Another free option may be available with your library card is Newspaper Archive Academic Library Edition (my library has this and can be accessed from my house, check out to see if your library has a newspaper database similar to this).
Newspapers.com is one of the larger subscription sites for newspapers available for genealogy. They are owned by Ancestry.com so if you have a tree there, it is easy to attach the articles. Some subscriptions of Ancestry now include Newspapers.com (I believe you are accessing the articles through Ancestry searches though). Newspapers.com has 2 levels of subscriptions, basic and Publishers Extra. Publisher’s Extra is the higher priced edition but seems to have most of the newspapers I truly needed to find information and obituaries on my people (primarily because of the Akron Beacon Journal – but there were some key newspapers for the different areas of Pennsylvania I needed as well).
GenealogyBank is another popular website who is also expanding out from just newspapers to adding census information and the like. They have a great blog that is emailed out monthly as well.
Things to Look For
If you are going to spend the money on a subscription site I highly recommend looking at what newspapers that are available and the published years they have. I’ll confess I accidentally signed up for a subscription site and it was of no use to me because the issues they had published didn’t really help me in my genealogical searches (for example they had the Bedford Gazette from 1854-1857 only, and I needed from 1870 on). Both Newspapers.com and GenealogyBank list what newspapers they have available and their years of publication that is available on their sites (Newspapers.com will also note which newspapers are available on their more expensive level, Publishers Extra).
All of the websites have ways to narrow your search by state, date, name to help bring to light the information you are seeking.
What Can You Find?
You may be lucky enough to find all kinds of interesting tidbits about your relatives when you do newspaper searches. They can range from everyday occurrences to being a bit on the juicy side (older newspapers use to have sections detailing who checked in to the local hotels, and just good old “gossip” sections).
Below is one of my favorites that I discovered on a free weekend of Newspapers.com last Spring that actually convinced me to purchase a subscription. It is an article from The Potter Enterprise from the Thursday, February 11, 1904 edition:
Orienta (Gustin) Warner is my 3rd-Great-Grandmother on my mother’s side. They have her daughter’s name mis-typed here, it’s listed as Nellie but her nickname was Nettie. Her name is Jeanette Warner and she is my 3rd-Great-Aunt. I am assuming the fatherless child is her son, Thomas who was born in 1904.
In keeping with the same family, here is another article from The Potter Enterprise from August 14, 1913 edition – this actually lists my 2nd-Great-Grandmother (Mazie Warner Dunbar) twice, and her daughter (Myrtle Dunbar) once.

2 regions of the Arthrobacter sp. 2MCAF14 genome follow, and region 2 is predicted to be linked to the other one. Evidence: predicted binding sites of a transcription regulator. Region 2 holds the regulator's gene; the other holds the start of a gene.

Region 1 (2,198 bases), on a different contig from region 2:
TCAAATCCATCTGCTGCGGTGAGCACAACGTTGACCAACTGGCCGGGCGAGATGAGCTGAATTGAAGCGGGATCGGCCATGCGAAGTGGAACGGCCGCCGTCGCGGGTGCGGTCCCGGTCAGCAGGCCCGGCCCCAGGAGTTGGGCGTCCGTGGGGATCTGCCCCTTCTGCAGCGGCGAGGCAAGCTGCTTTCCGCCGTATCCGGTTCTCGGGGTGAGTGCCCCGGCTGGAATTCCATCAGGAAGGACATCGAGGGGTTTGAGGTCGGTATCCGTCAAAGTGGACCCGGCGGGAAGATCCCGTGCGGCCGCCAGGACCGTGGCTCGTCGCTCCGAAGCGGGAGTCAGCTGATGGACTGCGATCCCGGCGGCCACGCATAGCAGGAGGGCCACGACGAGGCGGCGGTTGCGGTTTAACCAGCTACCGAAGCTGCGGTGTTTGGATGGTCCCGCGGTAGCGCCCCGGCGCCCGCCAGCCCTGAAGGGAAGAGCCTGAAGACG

I’ve also learned that using newspapers can give you the full story on tragedies in your family as well. On my dad’s side, my 2nd-Great-Uncle, Charles Peter Childers, had 2-children die in a house fire. Going off stories typed up on Ancestry it makes it seem that half of his 13 children died in this fire, but when reading the newspaper headlines (along with finding the death certificates) you know it was only 2-children, Eva Childers, age 9 (the article is incorrect and have her listed as age 11) and Ralph Childers, age 2. This article I found using the library website. The below clippings (they were on 2-pages of the newspaper) is from the March 27, 1939 edition of the Altoona Mirror:
When I found the following article from the Akron Beacon Journal about my grandfather, Harold Fairhurst, my aunt proceeded to add to the story about how my grandfather had won a year’s supply of Pepsi for his hole in one, which jogged my memory of my mom telling me the same. It is from Thursday, September 17, 1964 edition:
I continue to learn a lot about my family members by using newspapers. If nothing else, they are a wonderful source for obtaining obituaries so I am able to fill in the burial date and cemeteries in my genealogy program if I don’t have a death certificate.
If you have never taken the time to investigate your family in newspapers, I recommend checking it out. The weekend Newspapers.com was free last year was amazing me for me as I found so much interesting information. Now, if it could only make it easier to find George Blair in Blair County, PA, then I’d be set (FYI – anytime Blair for the County is mentioned I get a ding so when I searched just now there are 1,299,020 possibilities in Pennsylvania alone).
If you find or have found any interesting stories using newspapers, please share in the comments!
Death certificates are one of my favorite tools to find when working on my family tree. Granted it’s always sad that your ancestor passed away, but death certificates offer so much information that when you find them it’s like hitting the family history jackpot.
Different States, Different Availability